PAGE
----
This post was originally made by member Griatch at

I felt both his original post and many of the followup posts are quite valid. He has graciously allowed me to repost it here verbatim.

This is a repost of an old post I once made on GimpTalk, it might be of general interest though.

Posting your art - be it a sig, a photomanipulation, a digital painting or anything else - on the internet is implicitly inviting people to give comments on it -- critique. No, "critique" does not mean "negative comments". Critique include both positive and negative constructive feedback. I thought I'd put down some ideas and suggestions on this subject. This is of course all just my personal take on it.

For you getting critique:

First of all, if you don't want critique you should mark that directly in your post. This is fine and should be respected, but don't expect too many people to comment -- people don't like censorship. You should really remember that critique is always a good thing. Critique means a person have really looked at your work, taken it in and formed an opinion about it. They might not like what they see, but at least they are not indifferent to it, it's the difference between having an audience and having a group of people just passing by. Heeding critique is also - by far - the fastest way to improve your art.

Things to think about:
  • Try to properly address the constructive critique you get. If a person spent time writing detailed points of critique for you, you should reply in kind with a detailed response. You certainly don't have to agree with any of it, but then you should say so and why. Critique is a dialogue and also the one giving critique must feel the effort they made at least registered with you. If you don't take this time, chance is that next time they won't bother.
  • There are real people behind those nicknames who spent some of their time writing feedback for you. Always thank people for their feedback. Always. Also if the critique is jarring. You asked for feedback, you got it. Even better, go give feedback and critique on their works in return.
  • Also a simple one-sentence "That's great!" or "Nice!" is also a sort of feedback. A lot less useful than real critique for sure, but worthy of a thanks too.
  • If you feel people don't comment enough on your work, start posting critique and feedback on the work of others, they will hopefully reply in kind. If everyone just waits for others to comment on their work, noone will get any responses, ever.
  • Don't get defensive. If you get (negative) critique, you must take it for what it is -- an opinion of your latest work. It does not judge you as a person. If you feel personally offended, you have failed. Take a step back, take a cup of tea and return when the feeling subsides.
  • If you do get flamed with a clear non-constructive personal attack ("This sucks, you suck and you could just as well stop doing art altogether"), ignore them for the trolls they are and report the post to staff. Schmucks like that do not belong here anyway.

For you giving critique:

Few realize it, but giving proper critique is an art in itself. And I'm not talking about knowing any fancy art terms. No, the art lies in delivering your critique in a way that actually helps the artist, not just brings them down or makes them defensive. Critique is a sensitive thing. The artist has probably spent much time and put a lot of love into their work, it's not easy to hear it's not perfect, to have the flaws pointed out.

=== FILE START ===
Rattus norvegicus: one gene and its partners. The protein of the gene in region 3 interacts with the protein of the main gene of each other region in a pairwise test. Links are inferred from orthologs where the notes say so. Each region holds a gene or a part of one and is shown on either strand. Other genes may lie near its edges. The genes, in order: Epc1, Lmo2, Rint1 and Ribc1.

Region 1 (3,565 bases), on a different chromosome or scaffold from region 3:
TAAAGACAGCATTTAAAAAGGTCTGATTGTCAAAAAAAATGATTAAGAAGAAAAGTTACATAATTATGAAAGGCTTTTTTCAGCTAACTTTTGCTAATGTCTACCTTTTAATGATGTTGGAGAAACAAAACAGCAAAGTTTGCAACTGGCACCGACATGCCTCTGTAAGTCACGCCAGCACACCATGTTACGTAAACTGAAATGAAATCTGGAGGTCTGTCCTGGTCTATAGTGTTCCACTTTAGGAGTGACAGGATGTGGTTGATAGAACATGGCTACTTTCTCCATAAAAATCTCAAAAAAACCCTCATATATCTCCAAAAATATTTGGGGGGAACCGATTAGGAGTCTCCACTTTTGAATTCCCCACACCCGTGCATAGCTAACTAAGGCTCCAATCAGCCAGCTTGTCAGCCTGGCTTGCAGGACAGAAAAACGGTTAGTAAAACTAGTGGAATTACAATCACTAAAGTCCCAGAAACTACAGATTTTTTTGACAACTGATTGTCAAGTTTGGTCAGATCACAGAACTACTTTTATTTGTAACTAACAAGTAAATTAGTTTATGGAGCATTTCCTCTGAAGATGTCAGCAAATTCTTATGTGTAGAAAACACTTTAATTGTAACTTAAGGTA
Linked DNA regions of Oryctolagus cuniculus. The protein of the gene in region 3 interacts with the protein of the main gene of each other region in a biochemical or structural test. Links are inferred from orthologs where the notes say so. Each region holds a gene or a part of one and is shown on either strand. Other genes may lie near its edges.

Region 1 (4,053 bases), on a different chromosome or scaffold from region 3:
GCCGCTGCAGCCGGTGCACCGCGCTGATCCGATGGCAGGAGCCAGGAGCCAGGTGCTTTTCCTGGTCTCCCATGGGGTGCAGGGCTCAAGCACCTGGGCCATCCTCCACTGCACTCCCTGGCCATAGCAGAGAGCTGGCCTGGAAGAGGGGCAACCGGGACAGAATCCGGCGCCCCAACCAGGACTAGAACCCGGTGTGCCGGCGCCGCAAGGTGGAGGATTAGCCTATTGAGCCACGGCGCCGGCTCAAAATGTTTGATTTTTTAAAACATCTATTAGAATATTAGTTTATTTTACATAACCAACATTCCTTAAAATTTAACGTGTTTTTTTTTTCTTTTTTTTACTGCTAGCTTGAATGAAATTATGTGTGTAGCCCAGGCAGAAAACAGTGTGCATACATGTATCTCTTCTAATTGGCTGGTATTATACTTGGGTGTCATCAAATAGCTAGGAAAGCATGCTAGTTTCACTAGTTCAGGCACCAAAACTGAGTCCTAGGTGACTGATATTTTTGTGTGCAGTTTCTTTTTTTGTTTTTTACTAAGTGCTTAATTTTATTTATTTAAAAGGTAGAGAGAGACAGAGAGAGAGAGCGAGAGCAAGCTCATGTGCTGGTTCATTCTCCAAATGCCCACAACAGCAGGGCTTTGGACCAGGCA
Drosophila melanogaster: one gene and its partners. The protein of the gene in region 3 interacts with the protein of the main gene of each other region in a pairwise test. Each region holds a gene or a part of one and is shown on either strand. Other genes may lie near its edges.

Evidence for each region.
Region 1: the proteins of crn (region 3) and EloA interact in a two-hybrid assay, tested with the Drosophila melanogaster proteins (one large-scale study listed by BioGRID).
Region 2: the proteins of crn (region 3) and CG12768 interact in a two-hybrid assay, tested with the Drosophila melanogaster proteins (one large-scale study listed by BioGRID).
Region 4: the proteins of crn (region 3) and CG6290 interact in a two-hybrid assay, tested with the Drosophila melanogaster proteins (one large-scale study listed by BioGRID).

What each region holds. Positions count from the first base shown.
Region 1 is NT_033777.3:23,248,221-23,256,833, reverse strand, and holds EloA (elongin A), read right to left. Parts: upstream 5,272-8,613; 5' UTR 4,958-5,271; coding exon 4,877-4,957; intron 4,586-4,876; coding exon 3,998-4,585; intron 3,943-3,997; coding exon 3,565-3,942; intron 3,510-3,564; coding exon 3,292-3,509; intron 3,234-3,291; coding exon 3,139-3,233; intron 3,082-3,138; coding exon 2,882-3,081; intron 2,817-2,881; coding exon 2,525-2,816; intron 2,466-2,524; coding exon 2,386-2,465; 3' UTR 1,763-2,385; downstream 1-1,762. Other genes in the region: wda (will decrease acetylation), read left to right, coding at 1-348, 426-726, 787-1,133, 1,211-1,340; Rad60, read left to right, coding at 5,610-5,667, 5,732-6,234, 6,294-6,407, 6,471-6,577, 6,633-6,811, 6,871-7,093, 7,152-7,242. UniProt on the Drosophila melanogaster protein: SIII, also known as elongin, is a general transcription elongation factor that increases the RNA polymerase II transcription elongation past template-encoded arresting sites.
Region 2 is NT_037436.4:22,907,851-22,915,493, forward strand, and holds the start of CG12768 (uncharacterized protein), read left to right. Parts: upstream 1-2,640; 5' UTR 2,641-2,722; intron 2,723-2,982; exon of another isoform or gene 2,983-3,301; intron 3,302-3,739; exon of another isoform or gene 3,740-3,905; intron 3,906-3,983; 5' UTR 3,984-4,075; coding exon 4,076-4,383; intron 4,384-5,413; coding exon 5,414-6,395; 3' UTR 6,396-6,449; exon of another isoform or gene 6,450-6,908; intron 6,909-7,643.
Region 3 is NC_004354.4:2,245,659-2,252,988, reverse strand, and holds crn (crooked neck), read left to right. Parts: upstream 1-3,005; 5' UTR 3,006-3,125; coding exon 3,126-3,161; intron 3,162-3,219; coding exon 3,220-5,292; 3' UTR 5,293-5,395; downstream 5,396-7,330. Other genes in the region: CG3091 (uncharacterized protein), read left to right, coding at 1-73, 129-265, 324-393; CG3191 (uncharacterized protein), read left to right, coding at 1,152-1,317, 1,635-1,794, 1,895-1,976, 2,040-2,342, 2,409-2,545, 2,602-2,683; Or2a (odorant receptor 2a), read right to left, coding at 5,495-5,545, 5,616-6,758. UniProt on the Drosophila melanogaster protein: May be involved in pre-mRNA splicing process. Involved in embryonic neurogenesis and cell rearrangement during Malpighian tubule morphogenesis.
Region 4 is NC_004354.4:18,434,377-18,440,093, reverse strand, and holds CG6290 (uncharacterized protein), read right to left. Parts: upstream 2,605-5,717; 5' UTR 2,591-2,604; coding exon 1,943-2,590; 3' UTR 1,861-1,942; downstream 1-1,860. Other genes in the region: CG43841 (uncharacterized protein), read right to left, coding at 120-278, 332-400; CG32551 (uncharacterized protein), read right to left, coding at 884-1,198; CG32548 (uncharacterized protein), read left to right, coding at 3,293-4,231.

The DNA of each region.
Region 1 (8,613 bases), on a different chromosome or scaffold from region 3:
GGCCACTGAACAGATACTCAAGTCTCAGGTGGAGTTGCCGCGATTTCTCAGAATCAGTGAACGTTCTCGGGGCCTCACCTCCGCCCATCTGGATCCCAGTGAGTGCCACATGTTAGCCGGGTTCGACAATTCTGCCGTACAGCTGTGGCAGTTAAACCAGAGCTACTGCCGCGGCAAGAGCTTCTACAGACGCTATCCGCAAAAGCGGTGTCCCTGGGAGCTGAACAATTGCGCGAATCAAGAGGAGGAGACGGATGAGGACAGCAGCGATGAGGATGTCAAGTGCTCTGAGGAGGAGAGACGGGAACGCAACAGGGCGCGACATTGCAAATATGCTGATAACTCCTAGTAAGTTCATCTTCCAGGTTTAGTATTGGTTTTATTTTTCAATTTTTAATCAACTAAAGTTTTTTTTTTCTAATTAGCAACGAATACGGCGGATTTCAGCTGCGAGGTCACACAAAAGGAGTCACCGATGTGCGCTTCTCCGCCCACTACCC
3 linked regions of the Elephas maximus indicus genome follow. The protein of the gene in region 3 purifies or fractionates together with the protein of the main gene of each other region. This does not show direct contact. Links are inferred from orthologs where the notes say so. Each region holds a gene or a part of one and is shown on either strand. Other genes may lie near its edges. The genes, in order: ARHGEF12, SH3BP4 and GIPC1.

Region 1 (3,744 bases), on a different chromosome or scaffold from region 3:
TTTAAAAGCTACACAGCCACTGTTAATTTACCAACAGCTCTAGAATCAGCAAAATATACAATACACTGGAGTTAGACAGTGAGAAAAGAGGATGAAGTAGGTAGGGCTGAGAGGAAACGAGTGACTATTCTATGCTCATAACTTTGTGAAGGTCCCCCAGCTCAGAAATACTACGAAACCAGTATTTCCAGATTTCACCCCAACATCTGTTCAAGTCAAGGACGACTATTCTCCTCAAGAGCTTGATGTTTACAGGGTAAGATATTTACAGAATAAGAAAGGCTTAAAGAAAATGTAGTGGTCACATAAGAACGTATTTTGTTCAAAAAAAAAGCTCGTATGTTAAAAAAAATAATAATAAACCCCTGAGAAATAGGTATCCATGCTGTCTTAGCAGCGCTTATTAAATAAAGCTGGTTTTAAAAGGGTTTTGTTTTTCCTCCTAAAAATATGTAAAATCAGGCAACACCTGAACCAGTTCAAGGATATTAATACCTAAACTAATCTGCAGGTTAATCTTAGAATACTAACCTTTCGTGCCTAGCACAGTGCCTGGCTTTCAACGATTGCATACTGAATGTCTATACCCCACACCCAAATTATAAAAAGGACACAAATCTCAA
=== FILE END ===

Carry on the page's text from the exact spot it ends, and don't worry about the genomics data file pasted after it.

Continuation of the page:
Things to think about:
  • Never forget that your goal is to help another person to get better. If you want to be critical just to be mean or to show off, don't post.
  • There is a real person behind that artist nickname. If the artist becomes defensive and feels attacked, you have failed. No one will heed your advice if you do not respect them. The artist is the master of this particular piece of artwork, not you. It's their work, their choice to hear you out or to reject your advice. Deliver your constructive critique in a respectful way, making it clear it is just your personal opinion. It will give the artist a chance to "save face" if you will, to accept your advice without having to swallow any pride. It's simple human psychology.
  • Sometimes the artist don't agree with your critique. Accept that. People have different opinions and it's their artwork after all. At least they now know others see things differently.
  • Critique do not only mean negative feedback, but also positive. If you like something, say so. Artists are not mind-readers, there is no such thing as "I don't need to comment because they already know it's good".
  • Any feedback is good feedback. A one word "Great!" is better than not responding at all, but you should really try to at least get together a coherent sentence on why you thought it was 'great'. On the other hand a one-word "Bad!" is not acceptable at all -- if you give negative feedback you are supposed to explain why.
  • If you give negative critique, make it constructive. "I don't like the right part of the image" is an opinion, but it does not help the artist at all. What is the problem? Is it the colour? Should there be something more there? Is the image too wide? If you can't put your finger on what's wrong ("it's just a feeling..."), say so, but don't leave the artist hanging with just a loose statement.
  • Of course flames and personal attacks are not acceptable at all. If you feel the urge to flame, just don't post.
  • There is always something positive to be said about any piece of art. Even if you have a lot of negative feedback to give, always try to squeeze in one or two things that were well done, even if they are trivial.

If you have more ideas and thoughts around this issue, post them!
The original post and an assortment of additional comments can be found over here at GimpChat.

-Rob A>